China is on its way on realizing its dream of constructing a super-scale, trans-border, high-speed railway line project in South East Asia. The plan known as the Trans-Asian Railway consists of six different lines approaching Laos, Vietnam, Myanmar, Cambodia, Malaysia, and extends as far as Singapore.
The plan is to seemingly link almost every major city in South East Asia, and listing the projects alone is exhausting. According to the China Train Weather Network (Huoche Tianqi) report;
the first railway goes through Singapore – Kuala Lumpur – Bangkok – Phnom Penh – Lu Ning – Ho Chi Minh – Hanoi – Lao Cai – Kunming, with total length of 5,328 km and estimated cost of 1.8 billion USD.
The second goes through Singapore – Kuala Lumpur – Bangkok – Yangon – Kunming, with total length of 5,328 km and estimated total cost of 6 billion USD.
The third line (3A Line) goes to Singapore – Kuala Lumpur – Bangkok – Vientiane – Wan An – Hanoi – Kunming, with a total estimated cost of 1.1 billion USD.
The fourth line (3B line) crosses five countries from Singapore – Kuala Lumpur – Bangkok – Vientiane to Kunming, with total length of 1,300 km and estimated cost of 5.7 billion USD.
The fifth (3C line) goes from Singapore – Kuala Lumpur – Bangkok – Savannakhet – DongHa – Hanoi – Kunming. With total length of 616 km and estimated cost 1.1 billion USD.
The sixth (3D line): Singapore – Kuala Lumpur – Bangkok – Vientiane – Kunming, with estimated cost of 1.1 billion USD.
The plan has been a longtime goal of the nation’s railway extension, and last year, China’s Premier Li Keqiang discussed the proposal with the Lao government, receiving positive feedback from the Laos authorities.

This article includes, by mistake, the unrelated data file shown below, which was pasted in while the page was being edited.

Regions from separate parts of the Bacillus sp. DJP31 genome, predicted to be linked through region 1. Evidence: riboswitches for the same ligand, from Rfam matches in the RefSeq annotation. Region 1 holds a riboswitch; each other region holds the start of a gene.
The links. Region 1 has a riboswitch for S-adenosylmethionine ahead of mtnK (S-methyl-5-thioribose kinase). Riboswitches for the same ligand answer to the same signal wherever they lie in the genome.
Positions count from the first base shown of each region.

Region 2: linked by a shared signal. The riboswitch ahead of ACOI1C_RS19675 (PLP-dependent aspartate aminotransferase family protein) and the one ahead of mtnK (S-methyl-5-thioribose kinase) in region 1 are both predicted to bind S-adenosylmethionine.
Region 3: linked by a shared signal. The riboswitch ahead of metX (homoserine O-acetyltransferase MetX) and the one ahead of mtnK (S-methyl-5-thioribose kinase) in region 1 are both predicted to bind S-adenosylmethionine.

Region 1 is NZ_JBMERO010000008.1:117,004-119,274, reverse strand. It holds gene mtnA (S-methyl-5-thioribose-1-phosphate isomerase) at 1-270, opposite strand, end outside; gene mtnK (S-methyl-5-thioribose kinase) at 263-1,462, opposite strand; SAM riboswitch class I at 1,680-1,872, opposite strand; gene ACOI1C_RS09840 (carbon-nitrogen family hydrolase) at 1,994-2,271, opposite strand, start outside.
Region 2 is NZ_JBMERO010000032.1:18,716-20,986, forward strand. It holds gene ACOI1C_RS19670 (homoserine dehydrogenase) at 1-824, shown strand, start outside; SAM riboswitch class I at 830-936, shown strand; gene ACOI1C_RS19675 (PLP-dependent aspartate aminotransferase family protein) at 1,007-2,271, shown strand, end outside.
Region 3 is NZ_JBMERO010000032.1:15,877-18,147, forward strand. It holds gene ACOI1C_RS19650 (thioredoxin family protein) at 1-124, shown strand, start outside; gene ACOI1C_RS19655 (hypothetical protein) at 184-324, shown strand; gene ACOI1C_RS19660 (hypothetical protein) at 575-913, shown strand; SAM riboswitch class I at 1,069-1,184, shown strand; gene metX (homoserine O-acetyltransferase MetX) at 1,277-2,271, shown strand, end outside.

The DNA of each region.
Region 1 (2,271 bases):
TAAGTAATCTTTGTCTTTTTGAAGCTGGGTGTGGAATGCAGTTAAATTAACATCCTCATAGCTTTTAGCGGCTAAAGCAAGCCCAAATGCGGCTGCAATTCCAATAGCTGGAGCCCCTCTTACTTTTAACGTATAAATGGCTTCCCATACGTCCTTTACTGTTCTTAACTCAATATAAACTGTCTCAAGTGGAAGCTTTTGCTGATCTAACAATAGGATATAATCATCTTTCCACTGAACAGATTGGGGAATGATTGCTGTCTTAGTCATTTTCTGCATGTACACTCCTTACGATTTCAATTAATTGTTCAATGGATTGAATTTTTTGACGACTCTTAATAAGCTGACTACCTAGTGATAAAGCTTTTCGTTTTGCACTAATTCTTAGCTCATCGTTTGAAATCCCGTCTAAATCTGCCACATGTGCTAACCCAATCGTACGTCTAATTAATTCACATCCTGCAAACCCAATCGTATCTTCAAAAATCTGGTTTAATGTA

The bilateral talks between China and ASEAN countries regarding the Trans-Asian Railway were not finalized in Laos. Chairman Xi Jinping took part in diplomatic negotiations with Thai Prime Minister Yingluck on October 4, 2013, and separately with Malaysian Prime Minister Najib Razak later in the month. The talks covered comprehensive strategic partnerships between the countries, including the high-speed railway plan.
Despite talks going smoothly, the Trans-Asian Railway project has received criticism:
“Of course Lao people are worried about the impact of the railway and the number of Chinese coming here, but the reality is that we can’t stop the Chinese. They are everywhere already and there are so many of them. If they want to come to Laos, they will,” a teacher in Oudomxai, Laos told the Telegraph, concerning his worries on the impact of the railway crossing his village.
With the plan involves neighboring countries, billions of dollars in cost, and years of construction, the plan is also likely to result in a domino-effect impacts regarding the political, economic, and geographical relationships for all the nations inquestion. While possibly resulting in economic growth amongst the countries, the railway may highlight the extensive wealth gaps and poverty lines in some of the targeted developing countries:
“Where you have transport, you have a greater level of human activities and human interaction… Some of these activities and interactions may be negative, [such as] trafficking and an impact on the environment. You may have to displace some communities,” said Shamali Guttal, a senior researcher for the development NGO Focus on the Global South, as stated on the Common Language Project.
China might the leading countries when it comes to ‘Train Imperialism’. China Economic Weekly reported that, as of the end of 2010, China had more than 50 countries and regions that it hopes to establish a high-speed rail partnership with, the total value of the contracts standing at 26 billion USD. MoRE recently, Premier Li Keqiang stated its interest in building rail links for HS2, the UK high-speed train network, during UK Prime Minister David Cameron’s visit to Beijing last month.